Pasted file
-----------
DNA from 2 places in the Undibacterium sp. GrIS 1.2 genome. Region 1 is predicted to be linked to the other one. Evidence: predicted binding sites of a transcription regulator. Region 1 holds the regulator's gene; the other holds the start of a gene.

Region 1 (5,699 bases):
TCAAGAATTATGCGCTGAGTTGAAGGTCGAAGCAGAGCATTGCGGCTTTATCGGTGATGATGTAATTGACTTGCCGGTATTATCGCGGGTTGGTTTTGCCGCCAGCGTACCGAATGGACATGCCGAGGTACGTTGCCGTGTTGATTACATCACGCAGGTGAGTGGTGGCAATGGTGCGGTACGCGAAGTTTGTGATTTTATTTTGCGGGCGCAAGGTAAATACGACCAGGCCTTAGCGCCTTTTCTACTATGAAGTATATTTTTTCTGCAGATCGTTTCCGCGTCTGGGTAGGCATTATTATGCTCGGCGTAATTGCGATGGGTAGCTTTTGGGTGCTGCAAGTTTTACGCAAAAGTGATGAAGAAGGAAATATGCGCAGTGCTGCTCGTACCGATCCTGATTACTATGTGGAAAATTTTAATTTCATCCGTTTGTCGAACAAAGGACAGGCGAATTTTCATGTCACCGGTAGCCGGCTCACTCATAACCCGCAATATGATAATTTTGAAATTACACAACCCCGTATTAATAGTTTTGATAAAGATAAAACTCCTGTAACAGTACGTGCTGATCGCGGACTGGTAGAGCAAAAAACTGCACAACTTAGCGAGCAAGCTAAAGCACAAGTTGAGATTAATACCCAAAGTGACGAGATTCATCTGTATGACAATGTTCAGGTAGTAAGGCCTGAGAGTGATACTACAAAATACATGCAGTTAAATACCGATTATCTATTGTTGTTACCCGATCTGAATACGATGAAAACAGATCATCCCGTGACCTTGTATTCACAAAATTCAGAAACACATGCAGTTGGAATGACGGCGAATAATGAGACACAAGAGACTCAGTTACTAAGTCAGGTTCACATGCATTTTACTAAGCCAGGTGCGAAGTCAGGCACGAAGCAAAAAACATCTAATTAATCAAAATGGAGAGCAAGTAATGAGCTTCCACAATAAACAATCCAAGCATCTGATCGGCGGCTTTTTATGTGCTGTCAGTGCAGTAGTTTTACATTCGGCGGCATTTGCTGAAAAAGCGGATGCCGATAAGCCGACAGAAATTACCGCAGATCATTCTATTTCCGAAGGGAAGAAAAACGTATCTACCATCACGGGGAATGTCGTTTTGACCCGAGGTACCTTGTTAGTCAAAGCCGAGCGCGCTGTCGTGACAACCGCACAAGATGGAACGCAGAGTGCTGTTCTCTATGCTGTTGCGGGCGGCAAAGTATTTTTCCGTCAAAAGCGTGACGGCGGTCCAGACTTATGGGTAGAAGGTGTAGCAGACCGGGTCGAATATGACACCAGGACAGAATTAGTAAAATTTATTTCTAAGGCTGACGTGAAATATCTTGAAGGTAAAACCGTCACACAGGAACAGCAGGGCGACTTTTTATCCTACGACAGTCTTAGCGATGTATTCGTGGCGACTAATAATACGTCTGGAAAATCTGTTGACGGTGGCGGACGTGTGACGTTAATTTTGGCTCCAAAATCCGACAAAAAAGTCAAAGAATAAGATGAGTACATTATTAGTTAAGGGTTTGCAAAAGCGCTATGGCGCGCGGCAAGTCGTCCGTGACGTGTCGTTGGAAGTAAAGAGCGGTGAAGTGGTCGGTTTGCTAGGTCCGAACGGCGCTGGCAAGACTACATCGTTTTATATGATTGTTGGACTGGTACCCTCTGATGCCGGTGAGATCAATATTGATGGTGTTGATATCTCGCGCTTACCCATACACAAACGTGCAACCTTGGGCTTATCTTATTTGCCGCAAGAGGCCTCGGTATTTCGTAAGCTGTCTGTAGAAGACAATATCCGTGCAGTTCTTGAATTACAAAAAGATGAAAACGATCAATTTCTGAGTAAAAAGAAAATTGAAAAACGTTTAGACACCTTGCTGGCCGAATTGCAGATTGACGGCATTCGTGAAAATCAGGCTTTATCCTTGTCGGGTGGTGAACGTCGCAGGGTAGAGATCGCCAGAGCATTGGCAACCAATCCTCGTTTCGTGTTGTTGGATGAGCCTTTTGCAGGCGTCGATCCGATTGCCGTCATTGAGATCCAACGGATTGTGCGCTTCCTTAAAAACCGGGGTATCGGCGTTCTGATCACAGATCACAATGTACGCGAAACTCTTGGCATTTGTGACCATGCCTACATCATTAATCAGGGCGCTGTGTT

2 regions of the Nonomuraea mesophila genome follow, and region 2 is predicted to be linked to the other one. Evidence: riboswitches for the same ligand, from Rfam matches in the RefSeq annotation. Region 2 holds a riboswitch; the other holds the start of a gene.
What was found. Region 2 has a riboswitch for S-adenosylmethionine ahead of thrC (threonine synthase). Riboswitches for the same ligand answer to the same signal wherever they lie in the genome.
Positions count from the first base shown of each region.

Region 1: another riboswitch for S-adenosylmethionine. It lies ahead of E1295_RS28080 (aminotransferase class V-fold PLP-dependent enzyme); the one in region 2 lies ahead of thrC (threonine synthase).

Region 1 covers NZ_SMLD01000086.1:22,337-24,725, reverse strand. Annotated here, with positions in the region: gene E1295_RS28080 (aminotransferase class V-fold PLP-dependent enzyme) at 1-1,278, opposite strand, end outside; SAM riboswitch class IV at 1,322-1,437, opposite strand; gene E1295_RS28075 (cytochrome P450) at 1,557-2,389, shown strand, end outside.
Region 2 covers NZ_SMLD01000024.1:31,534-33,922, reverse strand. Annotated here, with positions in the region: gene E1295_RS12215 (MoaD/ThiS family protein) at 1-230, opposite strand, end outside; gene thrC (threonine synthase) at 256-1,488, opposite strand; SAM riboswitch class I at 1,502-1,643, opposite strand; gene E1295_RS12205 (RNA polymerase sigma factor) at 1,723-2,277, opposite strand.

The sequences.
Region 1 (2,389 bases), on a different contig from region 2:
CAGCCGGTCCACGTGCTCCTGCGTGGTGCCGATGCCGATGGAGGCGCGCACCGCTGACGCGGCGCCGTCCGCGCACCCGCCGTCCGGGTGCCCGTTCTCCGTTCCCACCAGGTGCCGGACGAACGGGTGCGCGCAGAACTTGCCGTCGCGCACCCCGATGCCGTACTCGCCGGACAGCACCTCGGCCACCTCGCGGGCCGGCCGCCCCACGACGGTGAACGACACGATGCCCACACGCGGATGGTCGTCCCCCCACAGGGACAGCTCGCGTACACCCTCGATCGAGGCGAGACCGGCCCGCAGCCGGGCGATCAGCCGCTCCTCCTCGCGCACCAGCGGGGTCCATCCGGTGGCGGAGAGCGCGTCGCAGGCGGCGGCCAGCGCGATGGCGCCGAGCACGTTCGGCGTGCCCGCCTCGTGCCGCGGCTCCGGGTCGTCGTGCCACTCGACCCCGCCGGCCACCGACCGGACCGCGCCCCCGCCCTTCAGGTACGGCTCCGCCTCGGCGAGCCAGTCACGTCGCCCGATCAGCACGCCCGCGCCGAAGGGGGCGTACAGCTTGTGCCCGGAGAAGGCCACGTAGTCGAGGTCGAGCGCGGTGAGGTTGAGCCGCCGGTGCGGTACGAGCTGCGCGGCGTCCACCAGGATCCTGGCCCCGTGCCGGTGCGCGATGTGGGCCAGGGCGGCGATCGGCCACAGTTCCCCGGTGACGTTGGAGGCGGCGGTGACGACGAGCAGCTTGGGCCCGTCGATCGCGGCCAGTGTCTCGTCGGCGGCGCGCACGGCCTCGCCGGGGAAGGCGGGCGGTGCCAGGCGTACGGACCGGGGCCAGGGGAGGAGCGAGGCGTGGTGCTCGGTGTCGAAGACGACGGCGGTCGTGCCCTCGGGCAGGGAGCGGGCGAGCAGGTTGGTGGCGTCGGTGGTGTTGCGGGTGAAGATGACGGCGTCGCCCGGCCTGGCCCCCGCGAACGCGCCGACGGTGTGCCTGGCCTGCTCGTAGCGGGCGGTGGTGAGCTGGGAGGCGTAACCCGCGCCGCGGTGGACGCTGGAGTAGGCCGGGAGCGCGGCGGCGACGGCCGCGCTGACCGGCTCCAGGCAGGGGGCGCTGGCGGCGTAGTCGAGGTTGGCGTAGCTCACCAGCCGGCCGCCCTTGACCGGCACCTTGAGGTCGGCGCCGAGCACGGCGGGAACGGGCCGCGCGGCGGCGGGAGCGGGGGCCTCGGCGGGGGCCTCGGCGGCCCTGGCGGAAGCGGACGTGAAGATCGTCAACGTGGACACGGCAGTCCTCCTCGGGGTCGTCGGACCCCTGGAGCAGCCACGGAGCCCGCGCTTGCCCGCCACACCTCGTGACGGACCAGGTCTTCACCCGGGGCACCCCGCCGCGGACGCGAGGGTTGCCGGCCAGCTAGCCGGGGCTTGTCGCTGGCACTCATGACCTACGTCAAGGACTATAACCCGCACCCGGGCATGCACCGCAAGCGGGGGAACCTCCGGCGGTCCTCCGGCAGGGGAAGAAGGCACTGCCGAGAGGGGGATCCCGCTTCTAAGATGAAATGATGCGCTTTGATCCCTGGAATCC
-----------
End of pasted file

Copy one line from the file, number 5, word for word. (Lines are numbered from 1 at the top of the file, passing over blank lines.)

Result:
What was found. Region 2 has a riboswitch for S-adenosylmethionine ahead of thrC (threonine synthase). Riboswitches for the same ligand answer to the same signal wherever they lie in the genome.